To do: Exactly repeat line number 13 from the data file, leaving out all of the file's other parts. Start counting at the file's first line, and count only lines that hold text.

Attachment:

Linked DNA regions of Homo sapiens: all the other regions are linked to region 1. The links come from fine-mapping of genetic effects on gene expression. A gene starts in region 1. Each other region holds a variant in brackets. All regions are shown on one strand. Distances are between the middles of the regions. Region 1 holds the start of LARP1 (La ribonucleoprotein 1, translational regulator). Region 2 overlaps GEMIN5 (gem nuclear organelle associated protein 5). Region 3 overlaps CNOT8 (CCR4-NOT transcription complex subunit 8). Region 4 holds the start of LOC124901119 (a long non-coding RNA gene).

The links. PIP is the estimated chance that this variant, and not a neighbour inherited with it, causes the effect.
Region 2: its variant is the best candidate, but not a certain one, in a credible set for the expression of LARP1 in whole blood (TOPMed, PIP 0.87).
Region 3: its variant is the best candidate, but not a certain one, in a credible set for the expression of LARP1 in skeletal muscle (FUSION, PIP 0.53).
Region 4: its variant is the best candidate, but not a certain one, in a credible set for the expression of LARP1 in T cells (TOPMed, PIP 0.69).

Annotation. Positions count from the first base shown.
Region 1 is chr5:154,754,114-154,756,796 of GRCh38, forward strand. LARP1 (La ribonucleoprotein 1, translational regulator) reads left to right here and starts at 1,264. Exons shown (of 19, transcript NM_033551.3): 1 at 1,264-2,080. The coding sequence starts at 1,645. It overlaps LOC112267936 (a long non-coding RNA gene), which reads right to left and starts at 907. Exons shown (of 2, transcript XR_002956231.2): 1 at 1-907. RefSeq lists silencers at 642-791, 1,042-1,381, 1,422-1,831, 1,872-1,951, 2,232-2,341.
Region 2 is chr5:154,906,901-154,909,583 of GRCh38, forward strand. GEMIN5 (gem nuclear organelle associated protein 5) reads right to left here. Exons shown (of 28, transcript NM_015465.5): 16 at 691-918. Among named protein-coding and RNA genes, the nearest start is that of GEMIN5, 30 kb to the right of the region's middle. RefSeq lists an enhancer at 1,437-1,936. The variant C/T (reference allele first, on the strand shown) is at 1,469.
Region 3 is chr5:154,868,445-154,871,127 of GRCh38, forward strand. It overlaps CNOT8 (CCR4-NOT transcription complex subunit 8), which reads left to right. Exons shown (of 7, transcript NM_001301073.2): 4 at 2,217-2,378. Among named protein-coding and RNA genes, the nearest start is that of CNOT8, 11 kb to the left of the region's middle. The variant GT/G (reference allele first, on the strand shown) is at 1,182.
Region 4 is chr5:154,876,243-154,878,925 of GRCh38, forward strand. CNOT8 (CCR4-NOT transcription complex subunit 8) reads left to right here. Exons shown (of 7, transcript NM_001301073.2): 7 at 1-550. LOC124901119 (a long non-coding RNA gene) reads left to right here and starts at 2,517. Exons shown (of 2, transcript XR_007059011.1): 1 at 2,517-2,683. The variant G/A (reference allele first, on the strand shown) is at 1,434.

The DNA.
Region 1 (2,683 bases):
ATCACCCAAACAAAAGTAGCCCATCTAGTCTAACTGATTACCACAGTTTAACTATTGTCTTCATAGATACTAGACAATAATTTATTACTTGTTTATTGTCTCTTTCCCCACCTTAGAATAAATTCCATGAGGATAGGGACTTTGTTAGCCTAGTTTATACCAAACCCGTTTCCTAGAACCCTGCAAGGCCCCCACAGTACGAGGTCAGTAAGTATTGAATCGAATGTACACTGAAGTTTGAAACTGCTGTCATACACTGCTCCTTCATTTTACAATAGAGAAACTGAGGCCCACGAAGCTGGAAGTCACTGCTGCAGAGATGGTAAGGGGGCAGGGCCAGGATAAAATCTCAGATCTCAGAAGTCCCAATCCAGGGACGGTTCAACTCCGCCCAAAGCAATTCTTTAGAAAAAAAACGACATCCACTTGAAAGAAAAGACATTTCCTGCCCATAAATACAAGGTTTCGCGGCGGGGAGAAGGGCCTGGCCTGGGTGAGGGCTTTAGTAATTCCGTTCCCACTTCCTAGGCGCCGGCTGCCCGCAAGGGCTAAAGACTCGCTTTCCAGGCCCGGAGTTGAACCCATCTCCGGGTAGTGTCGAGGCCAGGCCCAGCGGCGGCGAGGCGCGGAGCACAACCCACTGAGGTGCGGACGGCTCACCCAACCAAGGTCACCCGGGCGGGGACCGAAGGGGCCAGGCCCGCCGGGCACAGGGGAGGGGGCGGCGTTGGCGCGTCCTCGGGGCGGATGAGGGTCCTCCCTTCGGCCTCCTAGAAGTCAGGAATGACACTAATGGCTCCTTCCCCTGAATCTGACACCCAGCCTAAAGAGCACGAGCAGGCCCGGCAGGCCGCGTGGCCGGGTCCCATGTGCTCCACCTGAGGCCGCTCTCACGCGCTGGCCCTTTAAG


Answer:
ATCACCCAAACAAAAGTAGCCCATCTAGTCTAACTGATTACCACAGTTTAACTATTGTCTTCATAGATACTAGACAATAATTTATTACTTGTTTATTGTCTCTTTCCCCACCTTAGAATAAATTCCATGAGGATAGGGACTTTGTTAGCCTAGTTTATACCAAACCCGTTTCCTAGAACCCTGCAAGGCCCCCACAGTACGAGGTCAGTAAGTATTGAATCGAATGTACACTGAAGTTTGAAACTGCTGTCATACACTGCTCCTTCATTTTACAATAGAGAAACTGAGGCCCACGAAGCTGGAAGTCACTGCTGCAGAGATGGTAAGGGGGCAGGGCCAGGATAAAATCTCAGATCTCAGAAGTCCCAATCCAGGGACGGTTCAACTCCGCCCAAAGCAATTCTTTAGAAAAAAAACGACATCCACTTGAAAGAAAAGACATTTCCTGCCCATAAATACAAGGTTTCGCGGCGGGGAGAAGGGCCTGGCCTGGGTGAGGGCTTTAGTAATTCCGTTCCCACTTCCTAGGCGCCGGCTGCCCGCAAGGGCTAAAGACTCGCTTTCCAGGCCCGGAGTTGAACCCATCTCCGGGTAGTGTCGAGGCCAGGCCCAGCGGCGGCGAGGCGCGGAGCACAACCCACTGAGGTGCGGACGGCTCACCCAACCAAGGTCACCCGGGCGGGGACCGAAGGGGCCAGGCCCGCCGGGCACAGGGGAGGGGGCGGCGTTGGCGCGTCCTCGGGGCGGATGAGGGTCCTCCCTTCGGCCTCCTAGAAGTCAGGAATGACACTAATGGCTCCTTCCCCTGAATCTGACACCCAGCCTAAAGAGCACGAGCAGGCCCGGCAGGCCGCGTGGCCGGGTCCCATGTGCTCCACCTGAGGCCGCTCTCACGCGCTGGCCCTTTAAG